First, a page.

BACKGROUND OF THE INVENTION
This disclosure relates to a method of treating a thermal barrier coating, and related articles.
Thermal barrier coatings (TBC's) protect components operating in the gas path environment of turbine engines and other power generation turbines, where they are exposed to significant temperature extremes and associated oxidizing and corrosive conditions. Examples of turbine engine parts and components for which such a TBC is desirable include turbine blades and vanes, turbine shrouds, buckets, nozzles, combustion liners and deflectors, and the like.
TBC's are usually deposited onto desired surfaces of a metal substrate (which may include a bond coat layer to provide for better adherence of the TBC to the metal surfaced) from which the part or component is formed. The low thermal conductivity of the TBC reduces heat flow to the underlying metal substrate (i.e., provides thermal insulation). The metal substrate typically comprises a metal alloy such as a nickel, cobalt, and/or iron based alloy (e.g., a high temperature superalloy).
TBCs are subject to the following modes of failure during their service life: spallation following thermo-mechanical strain, erosive removal of the coating, increased thermal conductivity reducing coating effectiveness, and delamination following CMAS infiltration. CMAS refers to mixed environmental contaminants of calcium-magnesium-aluminum-silicon-oxide systems (Ca—Mg—Al—SiO) that can penetrate TBCs and lead to cracking or spallation of the protective layer(s). Increased thermal conductivity results in more heat reaching the protected part, requiring equipment to be operated at less efficient lower temperatures. Loss of mechanical durability can lead to erosion/impact damage and overall high temperature failure of the TBC. Service temperature can serve to cause a crystal structure change of the TBC to a less durable one, for example from tetragonal to cubic.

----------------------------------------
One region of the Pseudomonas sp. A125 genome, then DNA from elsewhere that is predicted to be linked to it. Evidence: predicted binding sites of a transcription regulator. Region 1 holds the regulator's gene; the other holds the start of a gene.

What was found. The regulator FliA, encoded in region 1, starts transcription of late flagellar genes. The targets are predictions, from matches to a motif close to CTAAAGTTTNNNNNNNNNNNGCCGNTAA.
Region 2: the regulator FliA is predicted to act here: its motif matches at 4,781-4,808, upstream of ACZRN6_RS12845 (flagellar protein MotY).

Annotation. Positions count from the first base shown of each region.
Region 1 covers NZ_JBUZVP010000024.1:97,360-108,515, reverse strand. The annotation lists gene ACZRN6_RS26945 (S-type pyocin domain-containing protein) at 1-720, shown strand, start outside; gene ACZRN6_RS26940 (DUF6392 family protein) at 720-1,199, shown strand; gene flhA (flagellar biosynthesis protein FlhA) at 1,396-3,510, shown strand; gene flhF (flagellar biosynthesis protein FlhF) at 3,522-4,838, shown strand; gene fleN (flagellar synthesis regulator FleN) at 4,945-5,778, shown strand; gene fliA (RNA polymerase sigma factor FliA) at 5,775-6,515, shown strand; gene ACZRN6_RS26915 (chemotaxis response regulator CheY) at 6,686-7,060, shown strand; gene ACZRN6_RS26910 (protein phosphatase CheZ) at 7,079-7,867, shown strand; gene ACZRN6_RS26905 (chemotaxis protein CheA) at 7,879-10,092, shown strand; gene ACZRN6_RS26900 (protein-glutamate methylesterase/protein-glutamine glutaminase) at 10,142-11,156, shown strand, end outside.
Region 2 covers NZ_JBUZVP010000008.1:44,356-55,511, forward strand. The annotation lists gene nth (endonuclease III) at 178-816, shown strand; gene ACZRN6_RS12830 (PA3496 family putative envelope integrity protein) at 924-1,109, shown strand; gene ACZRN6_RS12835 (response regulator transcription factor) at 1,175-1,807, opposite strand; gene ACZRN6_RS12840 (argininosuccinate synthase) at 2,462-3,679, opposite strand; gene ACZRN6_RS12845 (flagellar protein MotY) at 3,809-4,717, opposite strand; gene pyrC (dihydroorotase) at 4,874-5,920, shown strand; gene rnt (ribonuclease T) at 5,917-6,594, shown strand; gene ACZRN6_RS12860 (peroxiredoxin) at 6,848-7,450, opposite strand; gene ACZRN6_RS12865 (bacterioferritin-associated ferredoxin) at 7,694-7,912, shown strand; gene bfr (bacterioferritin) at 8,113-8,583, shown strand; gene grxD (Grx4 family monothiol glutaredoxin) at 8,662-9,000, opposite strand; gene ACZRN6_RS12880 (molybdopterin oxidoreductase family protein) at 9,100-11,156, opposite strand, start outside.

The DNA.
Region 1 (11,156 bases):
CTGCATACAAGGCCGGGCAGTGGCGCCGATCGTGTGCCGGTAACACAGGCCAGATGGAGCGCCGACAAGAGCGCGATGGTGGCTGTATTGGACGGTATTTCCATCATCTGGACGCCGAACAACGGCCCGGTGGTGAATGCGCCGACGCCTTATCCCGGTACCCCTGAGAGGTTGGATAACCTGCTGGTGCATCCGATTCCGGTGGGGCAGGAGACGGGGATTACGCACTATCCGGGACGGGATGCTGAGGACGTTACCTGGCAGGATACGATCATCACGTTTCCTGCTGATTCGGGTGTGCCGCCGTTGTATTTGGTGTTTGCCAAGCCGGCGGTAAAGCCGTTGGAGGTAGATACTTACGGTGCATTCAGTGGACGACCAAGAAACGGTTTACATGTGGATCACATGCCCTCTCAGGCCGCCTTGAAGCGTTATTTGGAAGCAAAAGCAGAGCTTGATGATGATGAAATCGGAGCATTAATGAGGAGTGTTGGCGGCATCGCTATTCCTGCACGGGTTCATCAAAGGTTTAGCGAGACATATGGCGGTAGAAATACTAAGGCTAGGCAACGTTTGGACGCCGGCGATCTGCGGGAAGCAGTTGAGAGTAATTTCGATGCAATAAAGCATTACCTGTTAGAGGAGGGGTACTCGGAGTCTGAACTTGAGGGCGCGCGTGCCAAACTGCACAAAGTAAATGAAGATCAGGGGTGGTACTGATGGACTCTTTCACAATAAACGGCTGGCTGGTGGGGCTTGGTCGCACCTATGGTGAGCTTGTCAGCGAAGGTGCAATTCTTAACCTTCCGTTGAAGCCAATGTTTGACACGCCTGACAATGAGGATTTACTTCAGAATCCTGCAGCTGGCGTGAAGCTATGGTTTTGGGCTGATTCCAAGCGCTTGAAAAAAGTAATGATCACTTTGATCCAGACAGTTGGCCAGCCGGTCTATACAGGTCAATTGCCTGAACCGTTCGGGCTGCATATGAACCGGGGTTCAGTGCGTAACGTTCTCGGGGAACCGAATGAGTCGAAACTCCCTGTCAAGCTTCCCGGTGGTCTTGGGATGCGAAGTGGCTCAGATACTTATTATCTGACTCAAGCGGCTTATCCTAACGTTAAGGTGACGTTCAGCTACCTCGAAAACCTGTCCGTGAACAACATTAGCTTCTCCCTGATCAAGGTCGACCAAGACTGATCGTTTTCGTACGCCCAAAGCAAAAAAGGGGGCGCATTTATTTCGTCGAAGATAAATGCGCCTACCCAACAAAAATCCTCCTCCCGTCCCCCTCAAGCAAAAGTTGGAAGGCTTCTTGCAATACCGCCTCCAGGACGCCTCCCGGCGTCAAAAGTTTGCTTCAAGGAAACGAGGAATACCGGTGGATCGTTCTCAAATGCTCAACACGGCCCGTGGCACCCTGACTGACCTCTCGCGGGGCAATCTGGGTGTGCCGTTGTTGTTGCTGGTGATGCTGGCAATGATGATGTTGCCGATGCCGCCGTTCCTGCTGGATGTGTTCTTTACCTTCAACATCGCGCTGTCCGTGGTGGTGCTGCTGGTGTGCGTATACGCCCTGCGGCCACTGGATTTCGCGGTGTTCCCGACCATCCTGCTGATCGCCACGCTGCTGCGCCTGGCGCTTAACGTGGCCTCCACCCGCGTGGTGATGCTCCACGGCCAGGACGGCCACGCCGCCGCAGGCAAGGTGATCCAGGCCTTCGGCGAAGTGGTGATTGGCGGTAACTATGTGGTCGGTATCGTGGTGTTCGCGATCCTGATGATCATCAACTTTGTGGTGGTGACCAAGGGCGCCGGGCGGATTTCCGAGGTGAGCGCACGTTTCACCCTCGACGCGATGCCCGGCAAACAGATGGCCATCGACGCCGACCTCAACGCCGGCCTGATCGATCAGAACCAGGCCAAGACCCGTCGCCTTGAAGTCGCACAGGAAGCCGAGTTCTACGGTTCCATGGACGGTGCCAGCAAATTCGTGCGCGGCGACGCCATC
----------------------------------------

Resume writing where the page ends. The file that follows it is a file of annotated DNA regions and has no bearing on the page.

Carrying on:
The cubic phase is 8 times more susceptible to erosion, and has demonstrated reduced spallation resistance.
A thermal barrier layer (TBC), such as those used to protect components of turbine engines, typically has a service life of approximately 24,000 hours operation. In that time many inspections are conducted. The current practice is to physically swap out parts if a TBC shows evidence of weakening, such as cracks, spallation, delamination, or exposed substrate. Exchanging parts is costly in both parts and down time.
Current focus in improving TBCs is on advancements in new TBC layers, principally in the chemical composition of the TBC or bonding layers, TBC layer structure, and coating conditions.
Currently, there is no practice of, or method for, improving the performance of a TBC during its service life; however, such a method is attractive for its potentially significant cost benefits. Thus, a means was sought for enhancing TBCs that improves TBC performance relative to one of the described failure modes and extends the useful lifetime of coated parts.
BRIEF DESCRIPTION OF THE INVENTION
Disclosed herein are methods of treating a thermal barrier layer on turbine engine parts that extends the useful life of the parts.
In one embodiment, a method of treating a thermal barrier coating comprises applying a dopant composition to a selected surface of the thermal barrier coating disposed on a turbine engine part, and heating the surface to form an enhanced thermal barrier coating. The dopant composition comprises a rare earth metal compound.
In another embodiment, an article comprises an enhanced thermal barrier layer formed by the disclosed method.
The features and advantages of the method of enhancing a barrier layer may be more readily understood by reference to the following figure and detailed description.
BRIEF DESCRIPTION OF THE DRAWINGS
Turning now to the figures wherein like elements are numbered alike:
FIG. 1 is a schematic illustrating the process of treating a TBC wherein a defect crack does not expose the substrate surface.
FIG. 2 is a schematic illustrating the process of treating a TBC wherein a defect crack exposes the substrate surface.